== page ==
Umeå University
  • Umeå, Sweden
Recent publications
The liver has evolved to maintain tissue homeostasis and a state of immune-unresponsiveness in the face of constant exposure to food-derived and commensal microbial products entering through the portal circulation. This is achieved by the unique properties of cells residing in the liver that function to dampen adaptive immune responses. Here we will survey the unique features of the liver microenvironment that contribute to this general state of immune-tolerance and render the liver particularly “hospitable” to incoming metastatic cancer cells. The diverse cell types and unique liver ECM, which collectively control the progression of metastasis and can act to curtail or promote the process, will be described and recent insight into their respective roles highlighted.
BACKGROUND Assessing the gap between rich and poor is important to monitor inequalities in health. Identifying the contribution to that gap can help policymakers to develop interventions towards decreasing that difference. OBJECTIVE To quantify the wealth inequalities in health preventive measures (bed net use, vaccination, and contraceptive use) to determine the demographic and socioeconomic contribution factors to that inequality using a decomposition analysis. METHODS Data from the 2015 Immunisation, Malaria and AIDs Indicators Survey were used. The total sample included 6946 women aged 15–49 years. Outcomes were use of insecticide-treated nets (ITN), child vaccination, and modern contraception use. Wealth Index was the exposure variable and age, marital status, place of residence, region, education, occupation, and household wealth index were the explanatory variables. Wealth inequalities were assessed using concentration indexes (Cindex). Wagstaff-decomposition analysis was conducted to assess the determinants of the wealth inequality. RESULTS The Cindex was −0.081 for non-ITN, −0.189 for lack of vaccination coverage and −0.284 for non-contraceptive use, indicating a pro-poor inequality. The results revealed that 88.41% of wealth gap for ITN was explained by socioeconomic factors, with education and wealth playing the largest roles. Lack of full vaccination, socioeconomic factors made the largest contribution, through the wealth variable, whereas geographic factors came next. Finally, the lack of contraceptive use, socioeconomic factors were the main explanatory factors, but to a lesser degree than the other two outcomes, with wealth and education contributing most to explaining the gap. CONCLUSION There was a pro-poor inequality in reproductive and child preventive measures in Mozambique. The greater part of this inequality could be attributed to wealth, education, and residence in rural areas. Resources should be channeled into poor and non-educated rural communities to tackle these persistent inequities in preventive care.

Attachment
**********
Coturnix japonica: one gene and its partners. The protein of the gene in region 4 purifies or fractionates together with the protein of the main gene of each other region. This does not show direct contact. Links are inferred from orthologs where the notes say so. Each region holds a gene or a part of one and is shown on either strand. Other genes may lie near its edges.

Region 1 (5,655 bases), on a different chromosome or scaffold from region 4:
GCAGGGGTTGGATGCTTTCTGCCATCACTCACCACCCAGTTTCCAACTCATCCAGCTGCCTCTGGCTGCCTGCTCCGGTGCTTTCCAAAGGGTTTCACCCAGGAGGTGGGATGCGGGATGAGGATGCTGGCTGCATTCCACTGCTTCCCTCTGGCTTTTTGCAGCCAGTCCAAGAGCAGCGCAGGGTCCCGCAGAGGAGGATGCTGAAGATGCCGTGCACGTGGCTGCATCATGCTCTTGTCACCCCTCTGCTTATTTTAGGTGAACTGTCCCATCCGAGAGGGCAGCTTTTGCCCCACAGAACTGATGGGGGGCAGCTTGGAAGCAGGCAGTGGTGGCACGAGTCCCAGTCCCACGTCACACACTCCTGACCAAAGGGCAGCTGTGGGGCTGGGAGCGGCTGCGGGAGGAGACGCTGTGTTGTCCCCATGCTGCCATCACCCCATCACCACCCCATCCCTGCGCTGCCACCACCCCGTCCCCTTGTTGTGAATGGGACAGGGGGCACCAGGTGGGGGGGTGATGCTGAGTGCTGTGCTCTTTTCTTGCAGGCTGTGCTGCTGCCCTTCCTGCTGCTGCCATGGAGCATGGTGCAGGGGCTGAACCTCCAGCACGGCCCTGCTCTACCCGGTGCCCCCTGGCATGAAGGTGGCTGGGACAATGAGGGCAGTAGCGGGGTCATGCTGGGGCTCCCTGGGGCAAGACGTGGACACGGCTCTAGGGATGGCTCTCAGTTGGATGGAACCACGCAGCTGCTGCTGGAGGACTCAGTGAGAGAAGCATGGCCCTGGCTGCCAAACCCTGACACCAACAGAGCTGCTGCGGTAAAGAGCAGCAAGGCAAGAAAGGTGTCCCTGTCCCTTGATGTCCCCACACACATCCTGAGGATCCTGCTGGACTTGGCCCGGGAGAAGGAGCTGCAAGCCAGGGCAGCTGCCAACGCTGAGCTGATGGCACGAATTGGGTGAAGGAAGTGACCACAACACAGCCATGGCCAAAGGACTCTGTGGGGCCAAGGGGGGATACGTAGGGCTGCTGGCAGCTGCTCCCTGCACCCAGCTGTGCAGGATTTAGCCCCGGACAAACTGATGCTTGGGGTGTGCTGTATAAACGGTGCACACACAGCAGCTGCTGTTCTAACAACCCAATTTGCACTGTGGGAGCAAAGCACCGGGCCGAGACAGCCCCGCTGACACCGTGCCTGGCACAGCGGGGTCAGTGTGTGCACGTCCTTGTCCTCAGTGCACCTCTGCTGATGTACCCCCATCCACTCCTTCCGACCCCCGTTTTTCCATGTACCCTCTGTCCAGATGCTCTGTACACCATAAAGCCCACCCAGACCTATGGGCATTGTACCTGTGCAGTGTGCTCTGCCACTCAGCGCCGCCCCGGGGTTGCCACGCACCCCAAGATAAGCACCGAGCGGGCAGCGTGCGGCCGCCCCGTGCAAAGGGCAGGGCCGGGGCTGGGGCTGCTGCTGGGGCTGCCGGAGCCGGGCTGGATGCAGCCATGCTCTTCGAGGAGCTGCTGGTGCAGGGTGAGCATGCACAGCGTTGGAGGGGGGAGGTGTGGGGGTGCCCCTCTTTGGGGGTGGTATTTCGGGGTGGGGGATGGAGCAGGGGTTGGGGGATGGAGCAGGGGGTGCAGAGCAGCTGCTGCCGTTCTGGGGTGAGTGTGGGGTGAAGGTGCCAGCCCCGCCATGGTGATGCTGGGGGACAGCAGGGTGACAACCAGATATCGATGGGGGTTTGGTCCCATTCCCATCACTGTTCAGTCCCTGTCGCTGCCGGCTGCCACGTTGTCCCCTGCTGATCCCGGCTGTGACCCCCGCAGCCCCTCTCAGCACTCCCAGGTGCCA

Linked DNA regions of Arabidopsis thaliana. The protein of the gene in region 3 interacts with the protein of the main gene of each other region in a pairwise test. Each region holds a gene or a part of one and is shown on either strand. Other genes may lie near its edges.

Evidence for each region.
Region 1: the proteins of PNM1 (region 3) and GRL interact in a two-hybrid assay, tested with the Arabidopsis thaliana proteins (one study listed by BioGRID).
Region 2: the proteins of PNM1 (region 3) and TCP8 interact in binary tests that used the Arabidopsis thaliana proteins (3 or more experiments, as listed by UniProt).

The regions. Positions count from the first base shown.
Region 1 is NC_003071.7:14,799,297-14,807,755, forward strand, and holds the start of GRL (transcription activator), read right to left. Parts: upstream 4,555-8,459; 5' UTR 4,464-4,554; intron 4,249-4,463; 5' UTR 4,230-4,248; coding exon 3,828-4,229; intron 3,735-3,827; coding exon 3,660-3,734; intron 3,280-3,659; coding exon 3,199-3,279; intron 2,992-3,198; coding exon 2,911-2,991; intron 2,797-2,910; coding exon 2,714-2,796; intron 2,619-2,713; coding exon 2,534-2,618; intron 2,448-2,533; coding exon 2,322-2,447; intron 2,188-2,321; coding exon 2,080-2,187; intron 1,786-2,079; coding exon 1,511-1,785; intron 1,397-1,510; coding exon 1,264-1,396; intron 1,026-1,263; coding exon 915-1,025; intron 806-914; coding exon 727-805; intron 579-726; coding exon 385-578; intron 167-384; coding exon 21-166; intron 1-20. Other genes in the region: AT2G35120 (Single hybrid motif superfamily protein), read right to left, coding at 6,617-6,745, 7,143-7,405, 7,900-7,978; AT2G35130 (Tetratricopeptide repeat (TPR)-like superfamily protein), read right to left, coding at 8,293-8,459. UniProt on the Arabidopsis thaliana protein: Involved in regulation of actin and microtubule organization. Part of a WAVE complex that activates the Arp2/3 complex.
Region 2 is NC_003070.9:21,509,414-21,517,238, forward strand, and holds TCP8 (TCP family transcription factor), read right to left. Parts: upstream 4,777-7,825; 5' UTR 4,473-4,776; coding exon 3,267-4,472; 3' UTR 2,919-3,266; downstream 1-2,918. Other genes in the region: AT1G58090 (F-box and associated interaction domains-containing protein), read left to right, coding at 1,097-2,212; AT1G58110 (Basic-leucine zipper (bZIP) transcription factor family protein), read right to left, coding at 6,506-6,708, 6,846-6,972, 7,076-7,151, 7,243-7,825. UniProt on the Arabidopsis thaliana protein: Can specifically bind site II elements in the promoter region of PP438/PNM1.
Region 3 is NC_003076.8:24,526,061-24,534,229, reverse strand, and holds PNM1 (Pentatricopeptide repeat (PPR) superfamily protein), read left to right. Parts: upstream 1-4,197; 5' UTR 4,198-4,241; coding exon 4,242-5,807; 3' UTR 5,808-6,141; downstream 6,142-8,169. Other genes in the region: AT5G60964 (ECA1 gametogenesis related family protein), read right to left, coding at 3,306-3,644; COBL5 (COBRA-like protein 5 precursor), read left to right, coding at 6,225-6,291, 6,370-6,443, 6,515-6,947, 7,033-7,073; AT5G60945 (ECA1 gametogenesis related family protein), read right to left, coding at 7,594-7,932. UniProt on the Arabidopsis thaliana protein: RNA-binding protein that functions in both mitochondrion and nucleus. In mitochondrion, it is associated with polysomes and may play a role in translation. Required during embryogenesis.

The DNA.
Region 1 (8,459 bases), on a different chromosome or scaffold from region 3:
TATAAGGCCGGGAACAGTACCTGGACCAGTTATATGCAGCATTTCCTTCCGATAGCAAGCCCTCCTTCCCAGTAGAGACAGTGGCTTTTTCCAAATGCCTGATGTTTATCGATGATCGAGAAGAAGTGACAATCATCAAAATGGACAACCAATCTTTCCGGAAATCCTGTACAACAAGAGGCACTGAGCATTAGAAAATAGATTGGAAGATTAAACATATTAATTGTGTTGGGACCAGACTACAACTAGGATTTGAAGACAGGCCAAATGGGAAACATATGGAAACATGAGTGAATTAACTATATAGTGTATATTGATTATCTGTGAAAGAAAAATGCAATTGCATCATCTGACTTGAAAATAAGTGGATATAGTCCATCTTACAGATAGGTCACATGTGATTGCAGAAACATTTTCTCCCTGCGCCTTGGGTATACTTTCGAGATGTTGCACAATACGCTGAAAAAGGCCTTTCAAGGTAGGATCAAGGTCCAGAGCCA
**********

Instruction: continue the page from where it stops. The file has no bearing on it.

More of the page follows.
Background Home delivery is associated with a high risk of maternal and neonatal mortality. The prevalence and factors associated with home delivery have been studied retrospectively among women in Ethiopia. However, no national studies have assessed pregnant women’s preferences for home delivery. Objective To assess factors associated with preferences for home delivery among pregnant women in Ethiopia. Methods We analysed a sample of 678 pregnant women derived from the 2019 performance monitoring for action cross-sectional survey. The association between pregnant women’s preferences for home delivery and several individual, household, healthcare, and community factors were explored through log-Poisson regression with robust variance. Results The weighted prevalence of pregnant women’s preferences for home delivery in Ethiopia was 33%. Pregnant women between the ages of 15–19 years (PR = 2.3; 95% CI: 1.43–4.00) had a higher preference for home delivery compared to those above 34 years. Those who had no Antenatal care (ANC) visit in the current pregnancy (PR = 1.5; 95% CI: 1.11–2.11), multipara women (PR = 1.8; 95% CI: 1.19–2.92) those who did not discuss place of delivery with their partners (PR = 1.5; 95% CI: 1.18–2.10), did not participate in a community-based program called ‘1 to 5’ network meetings (PR = 4.5; 95% CI: 1.09–18.95), and those who perceived low community support for facility delivery (PR = 2.2; 95% CI: 1.53–3.20) had a higher prevalence of home delivery preference compared to their references. Conclusions A significant proportion of pregnant women preferred home deliveries in Ethiopia. Household and community supporting factors such as not discussing place of delivery with a partner, not participating in women developmental army meetings, and perceived low community support were associated with preference for home delivery. Interventions should address these factors to increase facility deliveries in Ethiopia.